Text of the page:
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Alan Lightman

Imagine a world in which people live just one day. Either the rate of heartbeats and breathing is speeded up so that an entire lifetime is compressed to the space of one turn of the earth on its axis—or the rotation of the earth is slowed to such a low gear that one complete revolution occupies a whole human lifetime. Either interpretation is valid. In either case, a man or woman sees one sunrise, one sunset.

In this world, no one lives to witness the change of the seasons. A person born in December in any European country never sees the hyacinth, the lily, the aster, the cyclamen, the edelweiss, never sees the leaves of the maple turn red and gold, never hears the crickets or the warblers. A person born in December lives his life cold. Likewise, a person born in July never feels a snowflake on her cheek, never sees the crystal on a frozen lake, never hears the squeak of boots on fresh snow. A person born in July lives her life warm. The variety of seasons is learned about in books.

In this world, a life is planned by light. A person born at sunset spends the first half of his life in nighttime, learns indoor trades like weaving and watchmaking, reads a great deal, becomes intellectual, eats too much, is frightened of the vast dark outdoors, cultivates shadows. A person born at sunrise learns outdoor occupations like farming and masonry, becomes physically fit, avoids books and mental projects, is sunny and confident, is afraid of nothing.

Both sunset and sunrise babies flounder when the light changes. When sunrise comes, those born at sunset are overwhelmed by the sudden sight of trees and oceans and mountains, are blinded by daylight. When sunset comes, those born at sunrise wail at the disappearance of birds in the sky, the layered shades of blue in the sea, the hypnotic movement of clouds. They wail and refuse to learn the dark crafts indoors, lie on the ground and look up and struggle to see what they once saw.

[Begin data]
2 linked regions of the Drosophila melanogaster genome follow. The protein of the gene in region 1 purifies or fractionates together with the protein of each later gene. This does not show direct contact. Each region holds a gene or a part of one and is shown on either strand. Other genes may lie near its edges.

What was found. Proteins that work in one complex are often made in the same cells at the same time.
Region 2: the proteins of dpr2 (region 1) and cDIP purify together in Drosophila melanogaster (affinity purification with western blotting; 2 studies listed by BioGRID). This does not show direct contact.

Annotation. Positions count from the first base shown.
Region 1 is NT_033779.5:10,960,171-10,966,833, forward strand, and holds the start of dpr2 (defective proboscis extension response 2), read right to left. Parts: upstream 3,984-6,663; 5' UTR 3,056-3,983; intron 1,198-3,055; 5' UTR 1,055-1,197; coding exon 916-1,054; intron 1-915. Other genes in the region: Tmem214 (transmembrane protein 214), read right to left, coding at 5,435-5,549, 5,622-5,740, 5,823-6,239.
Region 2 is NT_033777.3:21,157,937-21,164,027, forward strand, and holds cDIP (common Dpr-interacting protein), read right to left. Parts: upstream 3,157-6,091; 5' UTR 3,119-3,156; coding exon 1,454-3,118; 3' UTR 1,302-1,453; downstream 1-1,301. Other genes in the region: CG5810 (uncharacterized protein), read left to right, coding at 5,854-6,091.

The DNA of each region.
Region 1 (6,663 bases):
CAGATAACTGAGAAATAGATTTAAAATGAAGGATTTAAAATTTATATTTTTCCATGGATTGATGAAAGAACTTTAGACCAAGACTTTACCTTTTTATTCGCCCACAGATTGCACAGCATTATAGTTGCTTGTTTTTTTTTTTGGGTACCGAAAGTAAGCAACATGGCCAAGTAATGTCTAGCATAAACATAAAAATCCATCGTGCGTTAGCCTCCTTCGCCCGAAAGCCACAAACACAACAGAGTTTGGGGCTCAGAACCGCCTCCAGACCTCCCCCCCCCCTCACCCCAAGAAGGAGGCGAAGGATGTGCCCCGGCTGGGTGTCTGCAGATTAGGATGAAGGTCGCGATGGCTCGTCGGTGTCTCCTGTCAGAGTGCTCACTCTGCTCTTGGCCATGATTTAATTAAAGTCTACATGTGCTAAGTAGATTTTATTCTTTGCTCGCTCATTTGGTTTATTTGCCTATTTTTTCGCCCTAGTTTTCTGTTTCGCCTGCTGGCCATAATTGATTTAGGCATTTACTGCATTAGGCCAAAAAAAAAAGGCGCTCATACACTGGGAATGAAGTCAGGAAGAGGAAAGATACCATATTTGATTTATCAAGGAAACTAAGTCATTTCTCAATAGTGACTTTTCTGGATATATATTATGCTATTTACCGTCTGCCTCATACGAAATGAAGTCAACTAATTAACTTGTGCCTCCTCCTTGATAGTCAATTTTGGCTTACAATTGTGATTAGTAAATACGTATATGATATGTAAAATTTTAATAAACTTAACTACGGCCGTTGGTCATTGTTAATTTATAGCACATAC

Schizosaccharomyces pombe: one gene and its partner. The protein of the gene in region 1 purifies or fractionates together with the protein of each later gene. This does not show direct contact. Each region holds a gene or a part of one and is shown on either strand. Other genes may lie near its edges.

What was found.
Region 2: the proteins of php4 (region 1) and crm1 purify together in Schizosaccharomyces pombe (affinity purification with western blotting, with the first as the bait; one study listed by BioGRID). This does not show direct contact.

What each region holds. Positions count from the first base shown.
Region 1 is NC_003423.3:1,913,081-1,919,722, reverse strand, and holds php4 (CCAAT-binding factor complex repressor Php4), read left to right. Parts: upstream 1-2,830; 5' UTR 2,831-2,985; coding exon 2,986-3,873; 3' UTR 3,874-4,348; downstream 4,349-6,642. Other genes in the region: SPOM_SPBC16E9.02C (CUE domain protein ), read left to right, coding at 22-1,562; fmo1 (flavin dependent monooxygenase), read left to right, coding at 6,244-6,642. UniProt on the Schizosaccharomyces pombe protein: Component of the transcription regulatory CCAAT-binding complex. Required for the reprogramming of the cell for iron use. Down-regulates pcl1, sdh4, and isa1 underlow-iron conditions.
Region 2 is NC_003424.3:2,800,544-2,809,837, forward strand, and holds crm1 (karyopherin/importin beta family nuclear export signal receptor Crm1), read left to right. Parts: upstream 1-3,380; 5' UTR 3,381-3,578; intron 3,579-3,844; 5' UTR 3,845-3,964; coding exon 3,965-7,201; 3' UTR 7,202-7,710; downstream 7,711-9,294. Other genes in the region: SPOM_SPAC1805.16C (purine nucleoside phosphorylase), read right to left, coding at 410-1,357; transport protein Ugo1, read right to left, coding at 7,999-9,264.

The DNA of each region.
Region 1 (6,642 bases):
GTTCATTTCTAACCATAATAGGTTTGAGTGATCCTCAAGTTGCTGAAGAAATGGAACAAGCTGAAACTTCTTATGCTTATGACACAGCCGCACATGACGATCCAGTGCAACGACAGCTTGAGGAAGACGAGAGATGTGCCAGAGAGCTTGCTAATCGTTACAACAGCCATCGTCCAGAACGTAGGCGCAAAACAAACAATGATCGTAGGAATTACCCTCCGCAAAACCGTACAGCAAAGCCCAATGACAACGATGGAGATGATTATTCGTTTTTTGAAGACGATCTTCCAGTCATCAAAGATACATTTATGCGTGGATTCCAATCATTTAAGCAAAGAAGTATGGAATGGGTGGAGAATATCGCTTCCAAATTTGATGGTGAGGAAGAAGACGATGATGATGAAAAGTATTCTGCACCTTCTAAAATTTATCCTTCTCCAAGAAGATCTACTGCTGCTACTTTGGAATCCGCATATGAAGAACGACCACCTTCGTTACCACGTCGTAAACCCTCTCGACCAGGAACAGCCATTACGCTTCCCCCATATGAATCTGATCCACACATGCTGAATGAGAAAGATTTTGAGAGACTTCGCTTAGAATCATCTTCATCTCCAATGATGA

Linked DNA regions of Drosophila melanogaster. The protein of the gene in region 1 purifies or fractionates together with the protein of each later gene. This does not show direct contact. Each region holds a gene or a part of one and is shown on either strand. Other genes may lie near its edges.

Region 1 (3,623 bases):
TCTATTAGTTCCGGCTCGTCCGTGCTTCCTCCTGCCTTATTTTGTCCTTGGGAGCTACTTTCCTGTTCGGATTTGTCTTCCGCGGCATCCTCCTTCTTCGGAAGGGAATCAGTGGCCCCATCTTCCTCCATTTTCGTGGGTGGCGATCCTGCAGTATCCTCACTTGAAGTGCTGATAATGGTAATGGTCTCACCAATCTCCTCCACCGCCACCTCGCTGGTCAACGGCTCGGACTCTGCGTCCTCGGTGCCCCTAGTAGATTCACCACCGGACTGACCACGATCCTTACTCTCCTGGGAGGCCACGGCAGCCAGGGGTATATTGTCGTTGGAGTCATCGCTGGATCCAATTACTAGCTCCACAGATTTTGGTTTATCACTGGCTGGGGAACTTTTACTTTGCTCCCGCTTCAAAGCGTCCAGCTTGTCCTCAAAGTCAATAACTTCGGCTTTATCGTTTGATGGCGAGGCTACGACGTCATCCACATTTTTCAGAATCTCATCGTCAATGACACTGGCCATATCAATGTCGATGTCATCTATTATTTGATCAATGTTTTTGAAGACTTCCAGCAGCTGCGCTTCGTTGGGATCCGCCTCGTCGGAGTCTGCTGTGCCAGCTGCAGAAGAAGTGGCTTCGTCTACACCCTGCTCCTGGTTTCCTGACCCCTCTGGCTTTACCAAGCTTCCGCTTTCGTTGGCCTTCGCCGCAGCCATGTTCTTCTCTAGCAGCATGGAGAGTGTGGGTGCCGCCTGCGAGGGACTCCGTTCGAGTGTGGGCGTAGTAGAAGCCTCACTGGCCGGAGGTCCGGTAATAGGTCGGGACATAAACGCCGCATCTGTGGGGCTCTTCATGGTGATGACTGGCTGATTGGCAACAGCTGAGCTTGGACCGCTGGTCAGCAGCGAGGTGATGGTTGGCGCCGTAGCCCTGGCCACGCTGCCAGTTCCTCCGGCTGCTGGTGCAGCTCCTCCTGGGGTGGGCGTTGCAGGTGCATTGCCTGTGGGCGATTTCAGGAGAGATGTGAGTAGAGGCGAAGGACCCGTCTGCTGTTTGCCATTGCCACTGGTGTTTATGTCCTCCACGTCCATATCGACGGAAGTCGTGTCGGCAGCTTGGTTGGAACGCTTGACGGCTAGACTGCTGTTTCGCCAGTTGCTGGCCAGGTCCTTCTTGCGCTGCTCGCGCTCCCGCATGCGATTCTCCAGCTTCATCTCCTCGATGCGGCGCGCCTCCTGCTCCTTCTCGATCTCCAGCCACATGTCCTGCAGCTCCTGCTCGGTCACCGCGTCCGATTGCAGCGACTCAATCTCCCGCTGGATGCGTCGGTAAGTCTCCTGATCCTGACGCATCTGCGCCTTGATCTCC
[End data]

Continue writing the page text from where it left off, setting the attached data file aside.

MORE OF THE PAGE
In this world in which a human life spans but a single day, people heed time like cats straining to hear sounds in the attic. For there is no time to lose. Birth, schooling, love affairs, marriage, profession, old age must all be fit within one transit of the sun, one modulation of light. When people pass on the street, they tip their hats and hurry on. When people meet at houses, they politely inquire of each other’s health and then attend to their own affairs. When people gather at cafes, they nervously study the shifting of shadows and do not sit long. Time is too precious. A life is a moment in season. A life is one snowfall. A life is one autumn day. A life is the delicate, rapid edge of a closing door’s shadow. A life is a brief movement of arms and of legs.

When old age comes, whether in light or in dark, a person discovers that he knows no one. There hasn’t been time. Parents have passed away at midday or midnight. Brothers and sisters have moved to distant cities, to seize passing opportunities. Friends have changed with the changing angle of the sun. Houses, towns, jobs, lovers have all been planned to accommodate a life framed in one day. A person in old age knows no one. He talks to people, but he does not know them. His life is scattered in fragments of conversation, forgotten by fragments of people. His life is divided into hasty episodes, witnessed by few. He sits at his bedside table, listens to the sound of his running bath, and wonders whether anything exists outside of his mind. Did that embrace from his mother really exist? Did that laughing rivalry with his school friend really exist? Did his lover exist? Where are they now, as he sits at his bedside table, listening to the sound of his running bath, vaguely perceiving the change of the light.

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A section from Alan Lightman’s ridiculously imaginative collection of short stories Einstein’s Dreams.